In '06, the SWOARD team switched to the Virus Factory for production, and made the ExtremeCarver 2D. Starting in the '08 model year, they shifted production again, so that the board is 100% manufactured by Nidecker. The SWOARD 2D uses a cost-reduced version of the carbon ATC Matrix, called the ATC Matrix 2D. The ATC Matrix 2D still acts as a torsion distribution device for great edge hold. The flex pattern of the 2D and 3D are nearly the same, but the 2D has a bit less edge hold on ice at high speeds, and mainly affects the heel side turns when doing EC carving. The 2D is also less lively than the 3D, but a bit more comfortable to ride. Differences between the SWOARD 2D and SWOARD 3D:
||ATC Matrix 2D
||ATC Matrix 3D
- The 2D has the same specs as the 3D (length/width, flex)
- The boards have urethane protection inserted for the tip and tail.
- The core is Ash/Spruce, vertically laminated
- The board is reinforced using triaxial fiberglass
- The base is made of Electra 4000.
- The 2D has a belt grind, which gives the base a very fine structure which is good for very cold snow. The Electra 4000 P-Tex performs best when it is smooth, with very little structure - its gliding
characteristics degrade when a stone grind is applied. Base structure is only needed in spring conditions, and can be applied
using a brass brush.
- For the previous '06 model year, the 2D used a topsheet with high-end Duraclear. One side is PU, which allows silkscreening, and the other side is PE, which has a textured surface that is more resistant to scratches. The edges of the topsheet will also get a small bevel.
There are a few minor changes for '07:
- The '07 model uses a more highly textured topsheet surface that is more scratch resistant.
- More protection in the nose and tail
- Thicker edges, especially around the nose and tail, for improved durability.
- You can order the board from the SWOARD website, then Virus will deliver it to you. They also have several dealers in Europe.
- Plus, the SWOARD guys provide excellent customer service. They are also available 24/7 via MSN Messenger:
For '09, the SWOARD team added more enhancements:
- The board outline has a small modification, and the SWOARD guys tweaked the flex for better performance.
- The boards have a new glossy topsheet, which is more reliable than the ICP previously used.
- The SWOARD team has expanded the number of flex options available; now, very heavy and very light riders can order a board with optimum flex. SWOARD now offers more flex options than any other manufacturer.
The ExtremeCarver will not likely benefit from Titanal, because the board must constantly flex into a very short turn radius, which may over-stress a metal board.
See the television interview (in French) with the SWOARD guys.
Several companies have copied the ExtremeCarver dimensions, however none of them have the ATC Matrix:
- For '05, Virus made a board that appeared to be an attempt to copy the SWOARD.
It had the exact same specs, and is custom-built with a stiffness according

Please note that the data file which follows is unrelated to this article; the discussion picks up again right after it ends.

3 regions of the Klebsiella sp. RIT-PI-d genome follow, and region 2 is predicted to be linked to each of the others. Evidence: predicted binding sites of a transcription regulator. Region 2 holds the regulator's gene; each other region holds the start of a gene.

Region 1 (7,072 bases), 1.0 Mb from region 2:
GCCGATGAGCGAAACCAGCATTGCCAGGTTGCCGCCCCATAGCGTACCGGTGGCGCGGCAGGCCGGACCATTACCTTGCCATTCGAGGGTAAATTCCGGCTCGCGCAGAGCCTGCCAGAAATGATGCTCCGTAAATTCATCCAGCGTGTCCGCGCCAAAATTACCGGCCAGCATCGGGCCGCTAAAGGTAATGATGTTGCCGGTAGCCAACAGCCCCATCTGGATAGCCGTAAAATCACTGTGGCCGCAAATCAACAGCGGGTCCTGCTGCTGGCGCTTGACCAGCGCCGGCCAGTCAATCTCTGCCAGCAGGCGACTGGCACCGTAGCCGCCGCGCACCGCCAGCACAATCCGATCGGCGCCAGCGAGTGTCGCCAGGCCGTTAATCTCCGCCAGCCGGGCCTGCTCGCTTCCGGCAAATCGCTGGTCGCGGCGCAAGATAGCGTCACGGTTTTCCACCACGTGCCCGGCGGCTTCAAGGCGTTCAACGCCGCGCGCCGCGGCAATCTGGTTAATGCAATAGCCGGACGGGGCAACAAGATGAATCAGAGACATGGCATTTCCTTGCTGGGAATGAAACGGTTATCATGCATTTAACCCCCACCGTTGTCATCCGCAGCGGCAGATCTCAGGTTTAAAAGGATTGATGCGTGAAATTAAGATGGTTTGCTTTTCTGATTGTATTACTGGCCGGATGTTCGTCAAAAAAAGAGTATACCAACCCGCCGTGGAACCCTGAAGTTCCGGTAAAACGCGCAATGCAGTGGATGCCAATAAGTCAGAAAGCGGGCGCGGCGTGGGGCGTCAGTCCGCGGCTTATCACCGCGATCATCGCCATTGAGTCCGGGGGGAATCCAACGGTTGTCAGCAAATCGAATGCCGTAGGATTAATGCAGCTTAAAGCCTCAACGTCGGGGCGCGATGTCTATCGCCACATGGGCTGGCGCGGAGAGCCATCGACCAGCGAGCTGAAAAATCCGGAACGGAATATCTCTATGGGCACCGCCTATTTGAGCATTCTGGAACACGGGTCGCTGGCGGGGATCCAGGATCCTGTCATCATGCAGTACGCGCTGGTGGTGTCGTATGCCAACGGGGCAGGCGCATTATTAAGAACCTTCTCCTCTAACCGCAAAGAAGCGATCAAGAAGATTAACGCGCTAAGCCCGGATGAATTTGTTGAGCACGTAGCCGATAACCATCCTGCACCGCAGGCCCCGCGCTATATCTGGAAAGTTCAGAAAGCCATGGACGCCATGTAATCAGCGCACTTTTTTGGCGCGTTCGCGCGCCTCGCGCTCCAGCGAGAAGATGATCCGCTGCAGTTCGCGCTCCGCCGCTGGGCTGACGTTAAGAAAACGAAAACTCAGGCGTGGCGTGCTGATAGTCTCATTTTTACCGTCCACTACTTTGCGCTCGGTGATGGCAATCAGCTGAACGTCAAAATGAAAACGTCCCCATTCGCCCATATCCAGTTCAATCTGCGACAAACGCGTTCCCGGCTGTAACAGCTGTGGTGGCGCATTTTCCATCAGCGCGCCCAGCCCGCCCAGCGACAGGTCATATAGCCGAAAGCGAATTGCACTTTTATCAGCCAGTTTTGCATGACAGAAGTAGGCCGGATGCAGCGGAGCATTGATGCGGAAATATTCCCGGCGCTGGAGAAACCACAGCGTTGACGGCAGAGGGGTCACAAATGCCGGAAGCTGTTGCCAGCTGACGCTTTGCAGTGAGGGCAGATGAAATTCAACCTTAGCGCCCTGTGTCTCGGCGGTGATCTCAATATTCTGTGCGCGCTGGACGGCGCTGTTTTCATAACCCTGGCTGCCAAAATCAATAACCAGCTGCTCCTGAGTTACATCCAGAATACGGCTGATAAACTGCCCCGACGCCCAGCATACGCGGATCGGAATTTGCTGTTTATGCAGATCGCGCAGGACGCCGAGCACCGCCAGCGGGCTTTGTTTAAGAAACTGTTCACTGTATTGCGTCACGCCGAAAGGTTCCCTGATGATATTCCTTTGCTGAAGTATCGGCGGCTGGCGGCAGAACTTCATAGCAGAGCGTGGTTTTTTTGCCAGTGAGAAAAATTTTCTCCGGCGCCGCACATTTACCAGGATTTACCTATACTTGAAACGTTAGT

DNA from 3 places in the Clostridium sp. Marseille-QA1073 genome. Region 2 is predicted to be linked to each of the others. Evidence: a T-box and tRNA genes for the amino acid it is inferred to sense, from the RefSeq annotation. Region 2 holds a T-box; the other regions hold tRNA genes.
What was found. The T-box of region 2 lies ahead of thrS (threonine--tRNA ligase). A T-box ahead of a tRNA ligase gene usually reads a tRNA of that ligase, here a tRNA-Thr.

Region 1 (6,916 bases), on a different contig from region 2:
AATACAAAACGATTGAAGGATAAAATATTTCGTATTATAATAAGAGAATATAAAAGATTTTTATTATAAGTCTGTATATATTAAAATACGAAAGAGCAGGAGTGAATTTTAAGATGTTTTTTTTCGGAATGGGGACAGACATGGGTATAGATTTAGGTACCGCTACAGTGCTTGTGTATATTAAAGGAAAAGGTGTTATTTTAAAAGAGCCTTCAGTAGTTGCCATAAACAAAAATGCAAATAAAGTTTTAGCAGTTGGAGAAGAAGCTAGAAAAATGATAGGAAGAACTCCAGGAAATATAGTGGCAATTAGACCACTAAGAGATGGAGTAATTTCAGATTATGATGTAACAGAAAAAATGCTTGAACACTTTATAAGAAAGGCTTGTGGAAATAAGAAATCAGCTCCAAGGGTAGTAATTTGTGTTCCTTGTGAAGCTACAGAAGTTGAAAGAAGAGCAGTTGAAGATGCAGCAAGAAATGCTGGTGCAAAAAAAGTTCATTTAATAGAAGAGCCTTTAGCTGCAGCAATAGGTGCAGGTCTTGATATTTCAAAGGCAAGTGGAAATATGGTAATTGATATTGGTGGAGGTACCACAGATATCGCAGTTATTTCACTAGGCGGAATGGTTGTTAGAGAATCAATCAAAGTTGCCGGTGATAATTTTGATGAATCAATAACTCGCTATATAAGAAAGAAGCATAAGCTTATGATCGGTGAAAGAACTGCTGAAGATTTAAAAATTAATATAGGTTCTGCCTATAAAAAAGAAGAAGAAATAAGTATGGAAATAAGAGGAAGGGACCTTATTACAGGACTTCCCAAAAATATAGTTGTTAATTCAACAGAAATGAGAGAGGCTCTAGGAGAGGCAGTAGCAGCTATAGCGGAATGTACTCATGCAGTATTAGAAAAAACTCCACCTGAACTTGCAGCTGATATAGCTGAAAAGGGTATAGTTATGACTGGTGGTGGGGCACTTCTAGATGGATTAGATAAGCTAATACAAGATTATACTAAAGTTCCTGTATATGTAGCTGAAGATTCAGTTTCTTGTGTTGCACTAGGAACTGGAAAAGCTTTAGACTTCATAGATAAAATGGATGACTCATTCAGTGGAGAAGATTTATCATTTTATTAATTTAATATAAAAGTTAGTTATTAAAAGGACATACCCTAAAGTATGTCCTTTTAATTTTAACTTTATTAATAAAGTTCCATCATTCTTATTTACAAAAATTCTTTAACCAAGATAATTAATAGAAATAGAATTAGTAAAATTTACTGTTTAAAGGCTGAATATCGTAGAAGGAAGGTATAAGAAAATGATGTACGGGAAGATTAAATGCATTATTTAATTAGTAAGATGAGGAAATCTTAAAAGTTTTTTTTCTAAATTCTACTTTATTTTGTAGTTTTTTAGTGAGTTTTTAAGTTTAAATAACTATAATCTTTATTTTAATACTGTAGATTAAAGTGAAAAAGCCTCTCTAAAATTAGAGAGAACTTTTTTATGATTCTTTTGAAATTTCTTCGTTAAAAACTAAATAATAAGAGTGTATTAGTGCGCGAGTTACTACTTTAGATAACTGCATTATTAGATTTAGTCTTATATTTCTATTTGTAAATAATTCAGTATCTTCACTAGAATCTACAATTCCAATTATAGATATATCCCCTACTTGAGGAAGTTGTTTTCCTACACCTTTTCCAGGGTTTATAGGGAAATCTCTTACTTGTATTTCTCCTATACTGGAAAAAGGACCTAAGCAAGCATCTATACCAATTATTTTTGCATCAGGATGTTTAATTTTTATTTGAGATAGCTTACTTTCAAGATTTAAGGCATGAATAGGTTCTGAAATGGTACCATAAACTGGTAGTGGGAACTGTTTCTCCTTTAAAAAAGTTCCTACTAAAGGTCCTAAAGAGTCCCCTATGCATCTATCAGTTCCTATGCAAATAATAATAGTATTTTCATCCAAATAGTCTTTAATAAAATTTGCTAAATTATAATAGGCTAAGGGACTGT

to the rider's weight. It was available as a custom design only, and not listed on the Virus web site. Unlike the SWOARD, it had an elliptical sidecut. Reviewers found it to be more lively and nimble than the SWOARD, but not as stable at higher speeds.
- Goltes makes an ExtremeCarver in three lengths.
- Pen Snowboards makes the Blackjack
- The G-Force carving site fabricated their own board for ExtremeCarving.
- Donek makes an ExtremeCarver
- Coiler makes an ExtremeCarver
|Sean Martin rails on the Donek. He produces some of the best freecarve boards around, with stellar
customer service. Donek boards are often described as lively, with a lot of
snap, but some people find them a bit "nervous," requiring a more precise riding technique, especially on crud.
- Previous to '04, Donek topsheets
were somewhat prone to scratches and breakage, so Donek sold gaskets to go under
some stiffer bindings. If you use Bomber TD1 bindings with these boards, you
should use the gaskets to make sure your warranty remains valid (TD2 bindings
don't need the gaskets). For '04, Sean added another layer of lamination to
the topsheet that provides more durability - the entire topsheet is basically
a stomp pad. For '06, Donek has re-calibrated the flex stiffness, and the FC-I is now a bit softer and more forgiving.
- Donek has a demo-by-mail service: Sean will ship you a demo, and
when you are done, you tune it and ship it back. In Vermont, the Startingate is the East Coast Donek demo center. Donek also has a factory near Denver airport, so you can pick up a demo on the way to Summit County.
- A custom Donek can be
ordered with any type of graphics or fabric on the topsheet.
- Starting in '06, Donek will be able to ship boards with a stone grind. Even with a stone grind, the base and side edge come with a 0º
bevel. As a result, the base structure appears in the base edge, so you need
to put a bevel on it and do a polish job.
- The Donek FC-I 171 was designed using
the same outline as the Madd 170 (but without the carbon fiber topsheet).
- Donek backs their boards with a 30-day guarantee: If you purchase a Donek snowboard and are unhappy with it, you can return it within 30 days of the purchase, and a get a refund that includes the return shipping charges.
For 2006, Donek started producing the Pilot, a lower-cost, entry-level carving board with more flex for women and smaller riders. It is proving to be quite popular, and may be the first sign that hardbooting is growing beyond a niche sport.
Check out the extensive Donek Factory tour.
||Bruce Varsava is a snowboard racer who makes quiet, damp boards with great stability
and edge hold, especially on ice and frozen crud. In particular, his All Mountain series gets raves. Bruce makes everything to order and does not usually have demo boards